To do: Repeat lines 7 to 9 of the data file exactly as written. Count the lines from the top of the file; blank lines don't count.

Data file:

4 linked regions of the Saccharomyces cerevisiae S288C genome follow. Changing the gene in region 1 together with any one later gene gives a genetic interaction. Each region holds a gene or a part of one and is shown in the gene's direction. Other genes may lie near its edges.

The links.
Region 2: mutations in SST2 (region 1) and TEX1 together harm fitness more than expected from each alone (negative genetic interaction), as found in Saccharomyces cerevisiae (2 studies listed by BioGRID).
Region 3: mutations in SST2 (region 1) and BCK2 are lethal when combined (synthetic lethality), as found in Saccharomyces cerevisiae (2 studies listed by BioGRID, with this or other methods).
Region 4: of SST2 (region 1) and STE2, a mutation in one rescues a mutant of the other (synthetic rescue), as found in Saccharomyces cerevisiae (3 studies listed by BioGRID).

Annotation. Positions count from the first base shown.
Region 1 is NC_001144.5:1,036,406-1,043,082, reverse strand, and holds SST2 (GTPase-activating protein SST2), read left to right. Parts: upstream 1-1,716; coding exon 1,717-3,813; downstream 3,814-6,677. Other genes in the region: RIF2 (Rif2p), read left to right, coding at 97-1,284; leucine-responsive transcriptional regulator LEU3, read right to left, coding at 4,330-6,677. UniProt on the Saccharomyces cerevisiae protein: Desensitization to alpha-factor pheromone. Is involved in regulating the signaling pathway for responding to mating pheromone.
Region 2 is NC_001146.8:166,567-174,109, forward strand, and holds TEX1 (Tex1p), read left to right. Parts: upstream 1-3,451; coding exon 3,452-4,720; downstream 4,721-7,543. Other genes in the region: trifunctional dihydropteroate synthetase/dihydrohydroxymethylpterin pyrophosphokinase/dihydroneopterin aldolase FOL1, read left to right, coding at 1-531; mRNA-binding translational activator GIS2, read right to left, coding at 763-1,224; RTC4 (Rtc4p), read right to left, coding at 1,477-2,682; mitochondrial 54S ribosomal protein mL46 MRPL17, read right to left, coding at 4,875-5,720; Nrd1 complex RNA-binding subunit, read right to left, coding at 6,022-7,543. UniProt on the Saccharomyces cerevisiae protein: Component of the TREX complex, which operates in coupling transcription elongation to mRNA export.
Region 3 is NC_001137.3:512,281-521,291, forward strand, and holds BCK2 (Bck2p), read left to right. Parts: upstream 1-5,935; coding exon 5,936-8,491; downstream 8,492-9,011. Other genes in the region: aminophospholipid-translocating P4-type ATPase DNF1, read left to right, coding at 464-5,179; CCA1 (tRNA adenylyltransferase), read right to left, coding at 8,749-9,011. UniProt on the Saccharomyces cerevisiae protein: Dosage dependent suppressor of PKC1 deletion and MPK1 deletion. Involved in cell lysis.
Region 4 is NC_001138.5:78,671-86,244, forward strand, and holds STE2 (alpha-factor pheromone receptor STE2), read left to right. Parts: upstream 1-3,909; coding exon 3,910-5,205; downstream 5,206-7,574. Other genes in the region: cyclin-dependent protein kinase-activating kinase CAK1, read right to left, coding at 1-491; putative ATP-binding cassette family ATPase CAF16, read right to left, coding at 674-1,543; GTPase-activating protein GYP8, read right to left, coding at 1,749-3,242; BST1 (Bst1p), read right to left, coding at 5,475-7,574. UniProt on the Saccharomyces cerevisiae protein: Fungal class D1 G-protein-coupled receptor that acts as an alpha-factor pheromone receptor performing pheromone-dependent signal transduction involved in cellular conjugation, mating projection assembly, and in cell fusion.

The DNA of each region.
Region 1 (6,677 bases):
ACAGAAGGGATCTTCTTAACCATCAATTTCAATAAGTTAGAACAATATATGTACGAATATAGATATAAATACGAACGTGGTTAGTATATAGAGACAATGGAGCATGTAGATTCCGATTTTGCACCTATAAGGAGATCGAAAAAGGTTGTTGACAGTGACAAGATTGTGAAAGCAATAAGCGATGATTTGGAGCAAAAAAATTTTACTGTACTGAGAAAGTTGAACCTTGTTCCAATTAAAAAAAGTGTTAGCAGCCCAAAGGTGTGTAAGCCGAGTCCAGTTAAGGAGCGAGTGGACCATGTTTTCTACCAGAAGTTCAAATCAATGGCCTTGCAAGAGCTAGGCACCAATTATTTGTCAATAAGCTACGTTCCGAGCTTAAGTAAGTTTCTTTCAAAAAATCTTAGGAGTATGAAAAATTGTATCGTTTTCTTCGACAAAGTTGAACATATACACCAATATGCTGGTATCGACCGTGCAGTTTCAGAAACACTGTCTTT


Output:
Region 1 is NC_001144.5:1,036,406-1,043,082, reverse strand, and holds SST2 (GTPase-activating protein SST2), read left to right. Parts: upstream 1-1,716; coding exon 1,717-3,813; downstream 3,814-6,677. Other genes in the region: RIF2 (Rif2p), read left to right, coding at 97-1,284; leucine-responsive transcriptional regulator LEU3, read right to left, coding at 4,330-6,677. UniProt on the Saccharomyces cerevisiae protein: Desensitization to alpha-factor pheromone. Is involved in regulating the signaling pathway for responding to mating pheromone.
Region 2 is NC_001146.8:166,567-174,109, forward strand, and holds TEX1 (Tex1p), read left to right. Parts: upstream 1-3,451; coding exon 3,452-4,720; downstream 4,721-7,543. Other genes in the region: trifunctional dihydropteroate synthetase/dihydrohydroxymethylpterin pyrophosphokinase/dihydroneopterin aldolase FOL1, read left to right, coding at 1-531; mRNA-binding translational activator GIS2, read right to left, coding at 763-1,224; RTC4 (Rtc4p), read right to left, coding at 1,477-2,682; mitochondrial 54S ribosomal protein mL46 MRPL17, read right to left, coding at 4,875-5,720; Nrd1 complex RNA-binding subunit, read right to left, coding at 6,022-7,543. UniProt on the Saccharomyces cerevisiae protein: Component of the TREX complex, which operates in coupling transcription elongation to mRNA export.
Region 3 is NC_001137.3:512,281-521,291, forward strand, and holds BCK2 (Bck2p), read left to right. Parts: upstream 1-5,935; coding exon 5,936-8,491; downstream 8,492-9,011. Other genes in the region: aminophospholipid-translocating P4-type ATPase DNF1, read left to right, coding at 464-5,179; CCA1 (tRNA adenylyltransferase), read right to left, coding at 8,749-9,011. UniProt on the Saccharomyces cerevisiae protein: Dosage dependent suppressor of PKC1 deletion and MPK1 deletion. Involved in cell lysis.